However, from low calorie to very low calorie
diets “none of these approaches has any proven
merit”
Handbook of Obesity (1998)
“Dietary therapy remains the cornerstone of
treatment and the reduction of energy intake
continues to be the basis of successful weight
reduction programs”
Results of such diets are “known to be poor and
not long-lasting”
2005 USDA Dietary Guidelines for Americans
“eating fewer calories while increasing physical
activity are the keys to controlling body weight”
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An easily tested hypothesis
Personal Choice
Behaviour
Eat too much
Exercise too little
Obesity
Key Assumption – Caloric intake and expenditure
are independent of each other
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Elusive Benefits of Under-eating
Semi-starvation diets of 1400-2100 cal/day
“almost impossible to keep warm, even
with an excessive amount of clothing”
30% decrease in metabolism
Excess eating immediately after
experiment - Weight regain
Carnegie Institution of
Washington’s Nutrition
Laboratory
1917
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The Biology of Human Starvation
1570 calories per day
Resting metabolic rates
declined by 40 percent
Heart volume shrank by 20 percent
Heart rate slowed
Body temperatures dropped
1944 Ancel Keys
University of
Minnesota
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Changes in Energy
Expenditure
Changes in Energy Expenditure Resulting from Altered Body Weight
Rudolph L. Leibel NEJM 1995 march 9, 332 (10); 621-28
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Response to weight change
Leibel RL et al. N Engl J Med 1995;332:621-628.
Reduced Energy Expenditure
Maintained weight loss of 10% over 1 year
Long-term persistence of adaptive
thermogenesis in subjects who have maintained
a reduced body weight
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Hormonal Changes
Mean (±SE) Changes in Weight from Baseline to Week 62.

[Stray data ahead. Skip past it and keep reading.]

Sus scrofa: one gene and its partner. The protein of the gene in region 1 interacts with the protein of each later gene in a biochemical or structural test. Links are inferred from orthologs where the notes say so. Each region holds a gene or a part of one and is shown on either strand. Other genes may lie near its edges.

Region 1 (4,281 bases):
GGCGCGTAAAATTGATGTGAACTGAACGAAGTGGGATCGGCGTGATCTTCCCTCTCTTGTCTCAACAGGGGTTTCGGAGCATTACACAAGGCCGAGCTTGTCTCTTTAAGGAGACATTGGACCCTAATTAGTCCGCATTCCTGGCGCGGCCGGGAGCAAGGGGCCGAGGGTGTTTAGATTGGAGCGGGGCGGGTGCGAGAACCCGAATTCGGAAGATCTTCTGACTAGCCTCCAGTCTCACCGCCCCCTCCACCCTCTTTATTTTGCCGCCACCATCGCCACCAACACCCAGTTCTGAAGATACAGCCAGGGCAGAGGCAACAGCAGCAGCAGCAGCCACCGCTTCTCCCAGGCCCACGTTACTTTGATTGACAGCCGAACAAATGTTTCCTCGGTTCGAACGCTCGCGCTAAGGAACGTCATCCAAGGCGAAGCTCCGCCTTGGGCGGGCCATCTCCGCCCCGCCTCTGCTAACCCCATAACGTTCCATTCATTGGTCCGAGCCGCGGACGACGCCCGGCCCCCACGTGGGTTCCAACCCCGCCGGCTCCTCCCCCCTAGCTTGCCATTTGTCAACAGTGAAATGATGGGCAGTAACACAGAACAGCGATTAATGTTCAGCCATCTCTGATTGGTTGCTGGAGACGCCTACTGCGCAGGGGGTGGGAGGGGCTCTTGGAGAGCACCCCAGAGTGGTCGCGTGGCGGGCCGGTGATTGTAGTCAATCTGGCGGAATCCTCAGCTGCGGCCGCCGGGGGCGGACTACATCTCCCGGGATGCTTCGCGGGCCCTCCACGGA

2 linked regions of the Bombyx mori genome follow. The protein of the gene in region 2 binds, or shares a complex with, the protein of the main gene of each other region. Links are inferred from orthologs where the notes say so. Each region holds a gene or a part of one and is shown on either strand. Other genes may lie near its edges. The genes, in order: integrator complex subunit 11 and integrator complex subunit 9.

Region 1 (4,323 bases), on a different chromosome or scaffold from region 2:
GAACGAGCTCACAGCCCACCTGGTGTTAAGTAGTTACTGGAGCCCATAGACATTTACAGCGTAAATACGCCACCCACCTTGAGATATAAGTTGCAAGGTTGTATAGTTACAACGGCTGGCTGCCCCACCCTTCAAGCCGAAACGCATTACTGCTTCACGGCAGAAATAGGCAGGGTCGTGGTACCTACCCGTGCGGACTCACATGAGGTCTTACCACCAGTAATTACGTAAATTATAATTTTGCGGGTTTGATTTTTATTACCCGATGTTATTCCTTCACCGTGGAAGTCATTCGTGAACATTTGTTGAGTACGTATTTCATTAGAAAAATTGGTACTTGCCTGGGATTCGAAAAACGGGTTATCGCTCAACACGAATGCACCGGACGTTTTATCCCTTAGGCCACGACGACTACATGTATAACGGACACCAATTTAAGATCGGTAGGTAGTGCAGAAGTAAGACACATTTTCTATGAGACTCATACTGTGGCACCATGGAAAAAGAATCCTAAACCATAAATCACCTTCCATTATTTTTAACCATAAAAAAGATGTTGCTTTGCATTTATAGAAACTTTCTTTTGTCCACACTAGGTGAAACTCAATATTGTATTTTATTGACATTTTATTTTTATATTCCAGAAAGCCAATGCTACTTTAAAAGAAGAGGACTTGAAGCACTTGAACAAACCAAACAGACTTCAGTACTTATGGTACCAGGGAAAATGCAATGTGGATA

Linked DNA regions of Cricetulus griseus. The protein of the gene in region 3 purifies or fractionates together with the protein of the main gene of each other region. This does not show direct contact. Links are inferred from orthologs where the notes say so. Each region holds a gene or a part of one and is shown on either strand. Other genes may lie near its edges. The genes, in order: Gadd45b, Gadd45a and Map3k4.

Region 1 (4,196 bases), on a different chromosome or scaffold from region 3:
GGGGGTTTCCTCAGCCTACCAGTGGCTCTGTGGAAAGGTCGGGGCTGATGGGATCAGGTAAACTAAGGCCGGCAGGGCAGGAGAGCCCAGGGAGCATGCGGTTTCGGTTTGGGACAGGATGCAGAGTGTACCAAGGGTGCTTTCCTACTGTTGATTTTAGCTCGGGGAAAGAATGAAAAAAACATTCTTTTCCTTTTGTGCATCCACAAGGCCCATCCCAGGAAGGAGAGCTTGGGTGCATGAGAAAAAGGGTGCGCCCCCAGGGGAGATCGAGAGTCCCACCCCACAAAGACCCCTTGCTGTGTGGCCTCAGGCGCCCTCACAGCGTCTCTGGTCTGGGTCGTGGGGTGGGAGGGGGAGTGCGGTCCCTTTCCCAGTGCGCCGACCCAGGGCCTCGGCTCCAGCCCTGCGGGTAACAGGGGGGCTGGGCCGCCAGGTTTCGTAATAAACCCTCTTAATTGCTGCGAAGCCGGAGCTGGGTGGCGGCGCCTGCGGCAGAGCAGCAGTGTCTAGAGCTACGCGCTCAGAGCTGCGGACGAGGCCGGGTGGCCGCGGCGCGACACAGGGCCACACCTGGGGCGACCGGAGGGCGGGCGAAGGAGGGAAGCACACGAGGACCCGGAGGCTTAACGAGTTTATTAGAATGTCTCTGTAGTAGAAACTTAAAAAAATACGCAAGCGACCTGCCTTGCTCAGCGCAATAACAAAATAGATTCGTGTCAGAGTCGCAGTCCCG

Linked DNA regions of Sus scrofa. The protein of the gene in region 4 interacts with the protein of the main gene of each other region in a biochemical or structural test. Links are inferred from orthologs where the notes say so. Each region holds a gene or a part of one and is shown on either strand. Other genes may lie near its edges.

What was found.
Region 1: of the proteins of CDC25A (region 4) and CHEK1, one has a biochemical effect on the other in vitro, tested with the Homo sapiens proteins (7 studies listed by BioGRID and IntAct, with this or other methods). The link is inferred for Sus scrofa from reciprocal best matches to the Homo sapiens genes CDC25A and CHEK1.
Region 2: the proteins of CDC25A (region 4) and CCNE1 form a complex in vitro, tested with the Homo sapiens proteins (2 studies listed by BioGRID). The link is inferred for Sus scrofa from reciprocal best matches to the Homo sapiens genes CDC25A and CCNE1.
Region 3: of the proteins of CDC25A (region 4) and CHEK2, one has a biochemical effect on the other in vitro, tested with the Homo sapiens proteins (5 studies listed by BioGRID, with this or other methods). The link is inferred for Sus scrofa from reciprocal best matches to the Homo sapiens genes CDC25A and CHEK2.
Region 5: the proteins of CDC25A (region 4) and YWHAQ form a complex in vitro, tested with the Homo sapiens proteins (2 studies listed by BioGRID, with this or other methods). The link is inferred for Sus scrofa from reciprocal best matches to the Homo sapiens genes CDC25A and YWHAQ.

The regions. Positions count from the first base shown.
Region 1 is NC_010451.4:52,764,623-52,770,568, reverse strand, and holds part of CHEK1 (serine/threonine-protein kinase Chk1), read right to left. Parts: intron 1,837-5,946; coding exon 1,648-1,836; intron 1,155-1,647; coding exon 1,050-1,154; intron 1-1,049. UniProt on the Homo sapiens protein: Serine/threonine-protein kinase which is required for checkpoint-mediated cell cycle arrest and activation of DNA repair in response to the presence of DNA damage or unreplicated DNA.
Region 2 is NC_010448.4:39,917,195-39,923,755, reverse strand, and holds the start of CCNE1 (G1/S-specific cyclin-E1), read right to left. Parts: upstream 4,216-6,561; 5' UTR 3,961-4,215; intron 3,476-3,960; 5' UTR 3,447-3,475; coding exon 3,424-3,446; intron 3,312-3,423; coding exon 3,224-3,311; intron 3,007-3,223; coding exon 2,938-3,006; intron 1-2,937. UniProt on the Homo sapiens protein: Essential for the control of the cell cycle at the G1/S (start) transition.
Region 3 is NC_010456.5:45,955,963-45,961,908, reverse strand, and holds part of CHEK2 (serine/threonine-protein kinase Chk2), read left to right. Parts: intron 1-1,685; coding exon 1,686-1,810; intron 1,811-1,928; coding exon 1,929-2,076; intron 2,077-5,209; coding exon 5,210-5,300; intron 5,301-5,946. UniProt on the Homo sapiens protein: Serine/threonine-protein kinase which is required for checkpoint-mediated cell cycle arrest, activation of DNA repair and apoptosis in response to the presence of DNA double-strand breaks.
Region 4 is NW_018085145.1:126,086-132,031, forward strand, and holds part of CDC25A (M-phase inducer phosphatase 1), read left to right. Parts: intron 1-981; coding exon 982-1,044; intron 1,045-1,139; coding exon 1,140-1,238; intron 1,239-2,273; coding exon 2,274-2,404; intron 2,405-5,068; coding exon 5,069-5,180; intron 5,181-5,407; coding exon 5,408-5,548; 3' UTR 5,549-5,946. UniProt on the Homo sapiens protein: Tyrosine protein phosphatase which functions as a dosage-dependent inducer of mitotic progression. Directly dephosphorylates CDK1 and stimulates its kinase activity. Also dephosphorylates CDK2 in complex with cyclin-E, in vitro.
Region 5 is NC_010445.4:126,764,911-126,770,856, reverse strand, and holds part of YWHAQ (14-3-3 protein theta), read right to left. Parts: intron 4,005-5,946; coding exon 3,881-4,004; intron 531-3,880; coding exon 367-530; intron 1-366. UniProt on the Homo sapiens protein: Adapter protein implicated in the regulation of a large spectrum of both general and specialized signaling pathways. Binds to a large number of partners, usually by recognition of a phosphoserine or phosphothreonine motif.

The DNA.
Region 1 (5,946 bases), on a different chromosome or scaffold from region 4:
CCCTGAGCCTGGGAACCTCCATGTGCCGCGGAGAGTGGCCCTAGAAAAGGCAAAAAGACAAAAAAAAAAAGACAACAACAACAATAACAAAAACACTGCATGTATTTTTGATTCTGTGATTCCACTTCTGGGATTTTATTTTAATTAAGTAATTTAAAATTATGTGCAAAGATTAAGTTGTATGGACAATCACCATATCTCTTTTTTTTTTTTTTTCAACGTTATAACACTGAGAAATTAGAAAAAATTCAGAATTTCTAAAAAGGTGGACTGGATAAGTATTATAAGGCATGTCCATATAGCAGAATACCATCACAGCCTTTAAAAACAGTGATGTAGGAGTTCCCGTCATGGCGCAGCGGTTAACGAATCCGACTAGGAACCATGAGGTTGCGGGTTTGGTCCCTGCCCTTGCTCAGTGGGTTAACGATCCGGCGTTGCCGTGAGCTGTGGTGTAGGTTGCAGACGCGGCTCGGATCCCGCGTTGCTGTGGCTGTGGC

Long-Term Persistence of Hormonal Adaptations to Weight Loss
N Engl J Med 2011; 365:1597-1604October 27, 2011
Sumithran P et al. N Engl J Med 2011;365:1597-1604
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Increased Hunger
Long term persistence of hormonal mediators of
hunger after weight loss
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Body Weight “Thermostat”
10% increase
weight
16% increase
Energy expended
10% decrease
weight
15% decrease
Energy expended
Increased hormonal
Signals of hunger
Adaptions to weight loss:
1) Reduced energy expenditure
2) Increased hunger
Weight Regain!
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Caloric Reduction as Primary
Coal
Power plant
Storage
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Eat less…
Randomized
controlled trial
19,541 low-fat diet
29,294 usual diet
Low-fat dietary pattern and weight change over 7 years: the
Women's Health Initiative Dietary Modification Trial
Howard BV et al. JAMA 2006; 295:39-49
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Exercise more…
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What happened?
Normal Diet
Eat Less
Exercise More
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What happened?
Women should have lost 36 pounds of fat in the first year alone!
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The Cruel Hoax
A perfect 35 year
record unblemished
by success
Caloric deprivation
triggers 2 adaptive
mechanisms
1. Reduced energy output
2. Increased hunger
The Cruel Hoax of the low fat, calorie-restricted diet